LOS ANGELES â€” A central Pennsylvania college is surprised to find itself the center of media attention this week simply for selling Plan B, the so-called morning-after pill, from a vending machine.
After all, the machine has offered the pills for at least two years, said Peter Gigliotti, spokesman for Shippensburg University, a public school about 40 miles southwest of Harrisburg.
â€œThis is nothing new,â€ he said. â€œI have no idea why itâ€™s getting the reaction itâ€™s getting now.â€
But womenâ€™s reproductive health has been a hot topic of late, and an Associated Press story on the vending machine was bound to get noticed.
Much is being made of the Obama administrationâ€™s requirement that even Catholic organizations provide contraception coverage to employees via their health plans. The requirement has drawn sharp criticism from some corners, and signs of support from others.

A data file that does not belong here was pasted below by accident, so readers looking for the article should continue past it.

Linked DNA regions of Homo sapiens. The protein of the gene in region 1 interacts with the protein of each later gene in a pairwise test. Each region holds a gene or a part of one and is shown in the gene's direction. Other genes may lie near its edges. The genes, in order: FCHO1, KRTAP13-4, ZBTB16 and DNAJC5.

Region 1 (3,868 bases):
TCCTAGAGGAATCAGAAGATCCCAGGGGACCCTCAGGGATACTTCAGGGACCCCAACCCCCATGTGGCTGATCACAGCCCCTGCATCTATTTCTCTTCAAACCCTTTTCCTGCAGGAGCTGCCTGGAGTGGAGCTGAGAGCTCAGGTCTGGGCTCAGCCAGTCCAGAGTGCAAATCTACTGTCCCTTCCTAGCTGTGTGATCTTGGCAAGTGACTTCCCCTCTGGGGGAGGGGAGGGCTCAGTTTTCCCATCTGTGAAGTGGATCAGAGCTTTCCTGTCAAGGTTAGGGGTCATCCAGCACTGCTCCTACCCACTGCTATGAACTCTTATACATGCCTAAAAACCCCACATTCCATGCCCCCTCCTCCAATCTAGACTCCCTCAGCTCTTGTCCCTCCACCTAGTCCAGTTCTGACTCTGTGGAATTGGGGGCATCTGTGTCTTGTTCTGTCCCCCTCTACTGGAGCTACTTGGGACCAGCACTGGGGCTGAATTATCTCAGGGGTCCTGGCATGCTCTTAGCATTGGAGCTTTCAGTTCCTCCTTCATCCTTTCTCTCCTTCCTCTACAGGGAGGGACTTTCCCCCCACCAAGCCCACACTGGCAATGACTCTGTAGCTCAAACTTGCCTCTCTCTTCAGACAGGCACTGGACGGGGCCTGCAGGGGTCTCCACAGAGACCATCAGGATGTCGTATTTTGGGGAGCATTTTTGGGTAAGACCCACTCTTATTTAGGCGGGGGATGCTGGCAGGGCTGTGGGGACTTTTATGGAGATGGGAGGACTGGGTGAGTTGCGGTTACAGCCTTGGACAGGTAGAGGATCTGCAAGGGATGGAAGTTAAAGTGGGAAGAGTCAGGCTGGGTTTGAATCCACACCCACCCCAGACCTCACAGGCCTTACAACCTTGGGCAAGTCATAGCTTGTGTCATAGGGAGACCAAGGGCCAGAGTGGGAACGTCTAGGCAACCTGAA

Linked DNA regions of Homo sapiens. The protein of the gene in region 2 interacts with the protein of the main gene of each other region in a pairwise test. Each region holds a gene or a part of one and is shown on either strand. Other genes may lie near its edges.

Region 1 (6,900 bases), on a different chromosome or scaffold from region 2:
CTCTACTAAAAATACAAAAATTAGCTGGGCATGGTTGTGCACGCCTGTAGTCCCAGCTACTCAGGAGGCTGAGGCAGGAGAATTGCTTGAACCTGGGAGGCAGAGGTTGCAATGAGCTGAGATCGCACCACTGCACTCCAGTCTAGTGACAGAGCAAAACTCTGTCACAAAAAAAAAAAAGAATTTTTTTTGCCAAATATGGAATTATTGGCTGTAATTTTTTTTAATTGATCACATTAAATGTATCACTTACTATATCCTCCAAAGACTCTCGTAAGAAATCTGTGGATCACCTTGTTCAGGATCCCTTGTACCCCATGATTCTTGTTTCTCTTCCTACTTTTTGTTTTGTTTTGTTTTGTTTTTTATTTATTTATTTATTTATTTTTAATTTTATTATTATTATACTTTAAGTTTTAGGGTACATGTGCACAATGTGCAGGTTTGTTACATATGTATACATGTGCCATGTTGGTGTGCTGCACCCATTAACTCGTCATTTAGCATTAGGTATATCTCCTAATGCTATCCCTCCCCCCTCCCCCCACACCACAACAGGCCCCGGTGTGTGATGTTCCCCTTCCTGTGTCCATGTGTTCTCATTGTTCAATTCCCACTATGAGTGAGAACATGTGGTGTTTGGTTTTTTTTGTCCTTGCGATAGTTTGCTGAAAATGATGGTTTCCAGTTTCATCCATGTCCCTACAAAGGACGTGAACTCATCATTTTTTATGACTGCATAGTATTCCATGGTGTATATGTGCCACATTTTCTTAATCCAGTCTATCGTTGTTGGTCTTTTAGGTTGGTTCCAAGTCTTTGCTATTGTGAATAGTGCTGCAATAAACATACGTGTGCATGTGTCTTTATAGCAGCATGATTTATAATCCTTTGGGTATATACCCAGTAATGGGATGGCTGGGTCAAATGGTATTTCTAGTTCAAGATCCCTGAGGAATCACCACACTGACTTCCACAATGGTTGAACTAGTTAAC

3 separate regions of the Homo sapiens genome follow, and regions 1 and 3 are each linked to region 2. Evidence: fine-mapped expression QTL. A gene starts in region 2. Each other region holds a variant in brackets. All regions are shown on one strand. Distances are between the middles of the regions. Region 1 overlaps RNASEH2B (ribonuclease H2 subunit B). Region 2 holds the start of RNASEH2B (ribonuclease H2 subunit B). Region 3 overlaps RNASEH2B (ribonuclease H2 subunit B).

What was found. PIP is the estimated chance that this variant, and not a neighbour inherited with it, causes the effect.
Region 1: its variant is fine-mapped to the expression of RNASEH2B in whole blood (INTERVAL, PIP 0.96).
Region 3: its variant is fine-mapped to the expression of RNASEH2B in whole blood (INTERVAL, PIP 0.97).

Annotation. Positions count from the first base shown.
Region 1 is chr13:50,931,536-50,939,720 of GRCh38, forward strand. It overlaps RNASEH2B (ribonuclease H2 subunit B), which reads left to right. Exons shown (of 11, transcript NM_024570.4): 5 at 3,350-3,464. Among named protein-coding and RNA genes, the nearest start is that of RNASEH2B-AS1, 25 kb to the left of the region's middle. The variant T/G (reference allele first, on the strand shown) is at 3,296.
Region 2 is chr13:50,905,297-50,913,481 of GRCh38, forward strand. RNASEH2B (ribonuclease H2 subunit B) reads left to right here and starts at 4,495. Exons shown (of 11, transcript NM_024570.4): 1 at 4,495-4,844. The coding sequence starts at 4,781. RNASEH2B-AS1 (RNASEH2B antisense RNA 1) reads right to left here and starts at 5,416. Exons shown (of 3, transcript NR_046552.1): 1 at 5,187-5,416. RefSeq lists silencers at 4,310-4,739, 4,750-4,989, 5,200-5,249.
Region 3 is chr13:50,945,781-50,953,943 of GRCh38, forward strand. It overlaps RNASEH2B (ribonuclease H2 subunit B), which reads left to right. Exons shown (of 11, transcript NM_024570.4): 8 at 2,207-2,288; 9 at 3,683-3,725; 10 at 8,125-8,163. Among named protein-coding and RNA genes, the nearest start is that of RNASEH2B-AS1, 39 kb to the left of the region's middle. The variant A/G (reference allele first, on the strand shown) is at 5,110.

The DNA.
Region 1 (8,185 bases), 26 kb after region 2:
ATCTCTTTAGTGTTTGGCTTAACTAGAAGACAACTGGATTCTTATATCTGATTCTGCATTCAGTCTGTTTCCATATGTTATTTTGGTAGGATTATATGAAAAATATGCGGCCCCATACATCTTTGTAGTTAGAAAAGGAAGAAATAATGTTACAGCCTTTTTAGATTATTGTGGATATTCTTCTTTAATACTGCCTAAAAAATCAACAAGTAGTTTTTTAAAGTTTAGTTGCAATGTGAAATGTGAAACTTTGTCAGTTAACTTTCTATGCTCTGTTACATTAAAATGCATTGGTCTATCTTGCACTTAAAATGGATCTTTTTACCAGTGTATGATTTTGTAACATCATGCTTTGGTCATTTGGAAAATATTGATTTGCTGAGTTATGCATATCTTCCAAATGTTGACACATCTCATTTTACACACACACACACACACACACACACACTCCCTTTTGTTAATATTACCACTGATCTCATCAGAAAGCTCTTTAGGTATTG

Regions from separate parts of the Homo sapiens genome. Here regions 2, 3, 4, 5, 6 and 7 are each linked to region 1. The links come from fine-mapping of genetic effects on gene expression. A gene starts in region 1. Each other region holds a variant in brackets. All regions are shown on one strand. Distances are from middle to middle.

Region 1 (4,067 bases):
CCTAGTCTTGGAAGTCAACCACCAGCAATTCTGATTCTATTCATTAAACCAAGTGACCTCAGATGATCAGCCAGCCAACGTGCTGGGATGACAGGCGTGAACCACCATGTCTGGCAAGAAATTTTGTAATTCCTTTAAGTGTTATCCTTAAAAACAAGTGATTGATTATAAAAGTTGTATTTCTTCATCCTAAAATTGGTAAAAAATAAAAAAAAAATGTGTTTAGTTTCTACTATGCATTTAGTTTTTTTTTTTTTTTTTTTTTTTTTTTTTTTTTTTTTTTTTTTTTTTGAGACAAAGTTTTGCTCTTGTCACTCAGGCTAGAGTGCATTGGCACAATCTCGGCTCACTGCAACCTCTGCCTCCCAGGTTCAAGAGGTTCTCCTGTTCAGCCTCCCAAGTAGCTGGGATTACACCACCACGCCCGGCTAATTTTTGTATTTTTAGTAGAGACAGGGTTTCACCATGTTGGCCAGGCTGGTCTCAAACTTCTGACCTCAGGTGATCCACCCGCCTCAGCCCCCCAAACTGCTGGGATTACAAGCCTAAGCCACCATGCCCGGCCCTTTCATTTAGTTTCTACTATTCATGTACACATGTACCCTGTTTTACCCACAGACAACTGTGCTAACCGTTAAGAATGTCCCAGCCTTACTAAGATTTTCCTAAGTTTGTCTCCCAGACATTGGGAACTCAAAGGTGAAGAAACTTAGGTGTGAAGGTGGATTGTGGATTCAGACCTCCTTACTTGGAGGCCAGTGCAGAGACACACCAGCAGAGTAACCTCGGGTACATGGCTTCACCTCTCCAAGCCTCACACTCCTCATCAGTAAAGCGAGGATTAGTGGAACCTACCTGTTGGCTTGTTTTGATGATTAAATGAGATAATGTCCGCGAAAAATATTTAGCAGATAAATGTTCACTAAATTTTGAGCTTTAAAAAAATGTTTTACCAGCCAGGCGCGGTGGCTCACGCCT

On Tuesday, a Public Policy Polling survey conducted for Planned Parenthood reported that 56 percent of voters agreed that health plans should cover the cost of contraceptives. Further, it found, a majority of voters said Catholic institutions should not be exempted from the requirement.
And last week, Susan G. Komen for the Cure suffered a public relations debacle of epic proportions when the cancer group pulled funding from Planned Parenthood, a move many say was motivated by the health care organizationâ€™s support for abortion services.
Gigliotti said the vending machine was installed at the urging of the schoolâ€™s student government after a survey found that 85 percent of students supported the effort.
â€œWe value student input on matters that directly pertain to their health and safety, so these results were an important part of the decision-making process,â€ he wrote in a statement.
The vending machine, which also dispenses condoms and pregnancy tests, is in a private room at the collegeâ€™s student clinic and is accessible only by students â€” all of whom are 17 or older, the age at which Plan B is available without a prescription.
â€œThe university is not encouraging anyone to be sexually active,â€ Gigliotti said in a statement. â€œThe university does strongly encourage all students to make wise and appropriate decisions in their lives, but we have no way to ensure that happens.â€
The school does not subsidize the cost of the drug, which sells at $25 a pop.
_Â©2012 the Los Angeles Times
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